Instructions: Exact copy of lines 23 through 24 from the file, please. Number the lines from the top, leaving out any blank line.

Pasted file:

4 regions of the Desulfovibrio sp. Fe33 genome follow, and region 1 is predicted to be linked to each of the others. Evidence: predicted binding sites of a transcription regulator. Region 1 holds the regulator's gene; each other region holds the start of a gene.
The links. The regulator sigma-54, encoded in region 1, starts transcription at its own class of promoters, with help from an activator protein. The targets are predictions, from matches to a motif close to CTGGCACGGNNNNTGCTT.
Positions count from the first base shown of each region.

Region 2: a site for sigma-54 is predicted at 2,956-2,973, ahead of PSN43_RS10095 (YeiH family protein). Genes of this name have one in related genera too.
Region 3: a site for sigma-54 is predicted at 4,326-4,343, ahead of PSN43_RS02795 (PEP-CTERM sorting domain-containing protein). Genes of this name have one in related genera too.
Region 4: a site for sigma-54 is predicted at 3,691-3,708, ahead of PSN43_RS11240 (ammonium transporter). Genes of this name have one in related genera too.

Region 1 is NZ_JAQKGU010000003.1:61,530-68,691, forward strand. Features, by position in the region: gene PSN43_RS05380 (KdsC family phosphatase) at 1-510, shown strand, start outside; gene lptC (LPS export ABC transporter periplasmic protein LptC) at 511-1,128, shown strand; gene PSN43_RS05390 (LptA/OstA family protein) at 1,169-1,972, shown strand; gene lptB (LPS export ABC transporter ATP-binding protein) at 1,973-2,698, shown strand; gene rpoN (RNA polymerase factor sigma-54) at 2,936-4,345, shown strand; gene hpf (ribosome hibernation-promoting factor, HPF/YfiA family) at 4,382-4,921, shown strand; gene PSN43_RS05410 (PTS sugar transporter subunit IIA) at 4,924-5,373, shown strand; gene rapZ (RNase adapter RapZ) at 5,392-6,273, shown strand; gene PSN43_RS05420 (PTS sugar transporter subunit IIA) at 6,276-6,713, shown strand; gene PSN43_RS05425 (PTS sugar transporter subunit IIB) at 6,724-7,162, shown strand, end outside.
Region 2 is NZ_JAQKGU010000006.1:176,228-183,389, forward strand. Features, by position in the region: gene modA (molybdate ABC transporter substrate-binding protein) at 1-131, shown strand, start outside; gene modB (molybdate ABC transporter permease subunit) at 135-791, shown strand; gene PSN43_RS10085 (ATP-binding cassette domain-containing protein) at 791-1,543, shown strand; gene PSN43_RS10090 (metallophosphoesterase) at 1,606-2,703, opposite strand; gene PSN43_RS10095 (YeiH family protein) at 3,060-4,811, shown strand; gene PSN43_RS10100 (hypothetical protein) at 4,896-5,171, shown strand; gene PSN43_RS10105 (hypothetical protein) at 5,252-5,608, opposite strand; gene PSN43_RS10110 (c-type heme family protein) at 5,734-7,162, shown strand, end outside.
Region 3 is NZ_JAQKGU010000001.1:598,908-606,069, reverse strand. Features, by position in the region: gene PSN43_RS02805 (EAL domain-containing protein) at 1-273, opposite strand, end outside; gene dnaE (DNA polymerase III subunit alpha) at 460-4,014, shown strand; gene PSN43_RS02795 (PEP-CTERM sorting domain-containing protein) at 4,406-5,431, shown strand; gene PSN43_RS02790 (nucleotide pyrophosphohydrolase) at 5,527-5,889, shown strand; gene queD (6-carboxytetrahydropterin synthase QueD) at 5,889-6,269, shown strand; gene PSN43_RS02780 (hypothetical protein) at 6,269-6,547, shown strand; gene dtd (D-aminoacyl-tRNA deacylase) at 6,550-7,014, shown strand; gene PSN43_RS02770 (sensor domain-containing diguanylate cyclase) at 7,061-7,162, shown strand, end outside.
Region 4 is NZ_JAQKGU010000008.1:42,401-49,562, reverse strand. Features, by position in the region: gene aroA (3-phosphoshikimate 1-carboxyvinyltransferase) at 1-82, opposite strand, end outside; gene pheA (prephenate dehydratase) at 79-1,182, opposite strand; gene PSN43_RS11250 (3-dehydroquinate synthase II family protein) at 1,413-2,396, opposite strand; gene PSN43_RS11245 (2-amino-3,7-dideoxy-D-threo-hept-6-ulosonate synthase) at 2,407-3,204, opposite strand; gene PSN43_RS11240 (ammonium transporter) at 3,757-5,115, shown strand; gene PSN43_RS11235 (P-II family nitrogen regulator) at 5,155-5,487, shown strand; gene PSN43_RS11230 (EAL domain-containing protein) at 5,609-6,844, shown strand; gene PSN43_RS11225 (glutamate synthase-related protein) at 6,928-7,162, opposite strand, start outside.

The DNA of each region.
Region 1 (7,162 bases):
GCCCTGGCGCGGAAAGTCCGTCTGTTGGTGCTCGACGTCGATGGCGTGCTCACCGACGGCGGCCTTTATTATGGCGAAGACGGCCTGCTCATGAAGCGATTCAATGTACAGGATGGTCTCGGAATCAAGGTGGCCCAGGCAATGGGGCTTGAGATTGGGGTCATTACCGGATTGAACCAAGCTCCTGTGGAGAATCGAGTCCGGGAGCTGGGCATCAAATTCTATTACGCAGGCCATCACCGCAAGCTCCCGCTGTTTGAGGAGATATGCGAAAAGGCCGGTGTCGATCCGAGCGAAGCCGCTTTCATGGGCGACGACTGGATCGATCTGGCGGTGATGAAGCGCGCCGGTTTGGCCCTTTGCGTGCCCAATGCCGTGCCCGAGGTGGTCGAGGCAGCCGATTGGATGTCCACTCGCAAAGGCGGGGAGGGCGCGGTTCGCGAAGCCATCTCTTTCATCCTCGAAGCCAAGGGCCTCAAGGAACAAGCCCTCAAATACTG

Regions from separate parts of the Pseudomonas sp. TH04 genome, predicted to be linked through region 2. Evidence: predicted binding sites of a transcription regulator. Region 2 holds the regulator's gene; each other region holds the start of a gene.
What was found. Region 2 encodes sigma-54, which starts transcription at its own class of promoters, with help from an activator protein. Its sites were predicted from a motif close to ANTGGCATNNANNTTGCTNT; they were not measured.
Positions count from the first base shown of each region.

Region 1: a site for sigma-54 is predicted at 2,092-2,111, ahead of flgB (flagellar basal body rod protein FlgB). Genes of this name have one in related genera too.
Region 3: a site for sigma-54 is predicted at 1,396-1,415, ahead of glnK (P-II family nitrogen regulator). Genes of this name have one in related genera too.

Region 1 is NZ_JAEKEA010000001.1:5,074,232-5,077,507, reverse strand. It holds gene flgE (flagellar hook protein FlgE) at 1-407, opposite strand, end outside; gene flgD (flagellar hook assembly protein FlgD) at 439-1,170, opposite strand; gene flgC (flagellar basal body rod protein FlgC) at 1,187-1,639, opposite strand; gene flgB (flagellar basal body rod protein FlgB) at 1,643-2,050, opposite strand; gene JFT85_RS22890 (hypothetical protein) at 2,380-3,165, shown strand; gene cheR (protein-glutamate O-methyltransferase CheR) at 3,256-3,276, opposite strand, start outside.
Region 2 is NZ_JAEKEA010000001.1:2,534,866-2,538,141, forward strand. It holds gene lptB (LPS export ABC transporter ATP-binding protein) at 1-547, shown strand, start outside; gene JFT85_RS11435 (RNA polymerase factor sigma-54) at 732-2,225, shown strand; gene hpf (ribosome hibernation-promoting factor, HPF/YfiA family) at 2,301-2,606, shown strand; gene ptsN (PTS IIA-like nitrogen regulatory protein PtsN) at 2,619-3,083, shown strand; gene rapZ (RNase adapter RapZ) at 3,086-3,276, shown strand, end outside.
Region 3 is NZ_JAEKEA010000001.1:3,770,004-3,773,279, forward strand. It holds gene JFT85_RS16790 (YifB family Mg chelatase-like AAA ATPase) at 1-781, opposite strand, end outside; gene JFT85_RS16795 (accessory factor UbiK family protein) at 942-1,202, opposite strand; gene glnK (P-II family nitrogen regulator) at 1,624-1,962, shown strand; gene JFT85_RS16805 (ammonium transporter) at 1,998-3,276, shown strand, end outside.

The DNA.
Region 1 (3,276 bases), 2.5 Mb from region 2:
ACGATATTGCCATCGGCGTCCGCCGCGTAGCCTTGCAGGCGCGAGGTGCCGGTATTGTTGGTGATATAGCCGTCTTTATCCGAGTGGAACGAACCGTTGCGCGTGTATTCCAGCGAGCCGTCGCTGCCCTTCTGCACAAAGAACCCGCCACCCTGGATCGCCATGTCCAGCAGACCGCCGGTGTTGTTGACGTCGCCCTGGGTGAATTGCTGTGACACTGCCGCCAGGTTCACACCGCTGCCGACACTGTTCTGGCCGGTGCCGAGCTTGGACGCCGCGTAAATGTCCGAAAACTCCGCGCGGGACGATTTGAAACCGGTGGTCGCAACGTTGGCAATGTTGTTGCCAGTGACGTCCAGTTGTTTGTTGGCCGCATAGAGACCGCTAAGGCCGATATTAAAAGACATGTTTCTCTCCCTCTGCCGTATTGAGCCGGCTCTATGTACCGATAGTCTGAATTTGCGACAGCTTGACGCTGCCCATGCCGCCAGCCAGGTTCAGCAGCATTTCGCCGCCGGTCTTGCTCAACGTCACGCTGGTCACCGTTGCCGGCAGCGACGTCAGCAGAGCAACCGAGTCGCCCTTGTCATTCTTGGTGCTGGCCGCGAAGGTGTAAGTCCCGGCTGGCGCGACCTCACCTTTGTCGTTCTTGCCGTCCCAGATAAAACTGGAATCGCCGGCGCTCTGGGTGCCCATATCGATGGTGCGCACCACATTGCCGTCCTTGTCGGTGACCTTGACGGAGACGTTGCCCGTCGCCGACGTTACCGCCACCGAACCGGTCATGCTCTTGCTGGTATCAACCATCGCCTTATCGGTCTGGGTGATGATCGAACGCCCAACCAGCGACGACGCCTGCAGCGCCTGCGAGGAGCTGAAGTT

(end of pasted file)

Region 1 (3,276 bases), 2.5 Mb from region 2:
ACGATATTGCCATCGGCGTCCGCCGCGTAGCCTTGCAGGCGCGAGGTGCCGGTATTGTTGGTGATATAGCCGTCTTTATCCGAGTGGAACGAACCGTTGCGCGTGTATTCCAGCGAGCCGTCGCTGCCCTTCTGCACAAAGAACCCGCCACCCTGGATCGCCATGTCCAGCAGACCGCCGGTGTTGTTGACGTCGCCCTGGGTGAATTGCTGTGACACTGCCGCCAGGTTCACACCGCTGCCGACACTGTTCTGGCCGGTGCCGAGCTTGGACGCCGCGTAAATGTCCGAAAACTCCGCGCGGGACGATTTGAAACCGGTGGTCGCAACGTTGGCAATGTTGTTGCCAGTGACGTCCAGTTGTTTGTTGGCCGCATAGAGACCGCTAAGGCCGATATTAAAAGACATGTTTCTCTCCCTCTGCCGTATTGAGCCGGCTCTATGTACCGATAGTCTGAATTTGCGACAGCTTGACGCTGCCCATGCCGCCAGCCAGGTTCAGCAGCATTTCGCCGCCGGTCTTGCTCAACGTCACGCTGGTCACCGTTGCCGGCAGCGACGTCAGCAGAGCAACCGAGTCGCCCTTGTCATTCTTGGTGCTGGCCGCGAAGGTGTAAGTCCCGGCTGGCGCGACCTCACCTTTGTCGTTCTTGCCGTCCCAGATAAAACTGGAATCGCCGGCGCTCTGGGTGCCCATATCGATGGTGCGCACCACATTGCCGTCCTTGTCGGTGACCTTGACGGAGACGTTGCCCGTCGCCGACGTTACCGCCACCGAACCGGTCATGCTCTTGCTGGTATCAACCATCGCCTTATCGGTCTGGGTGATGATCGAACGCCCAACCAGCGACGACGCCTGCAGCGCCTGCGAGGAGCTGAAGTT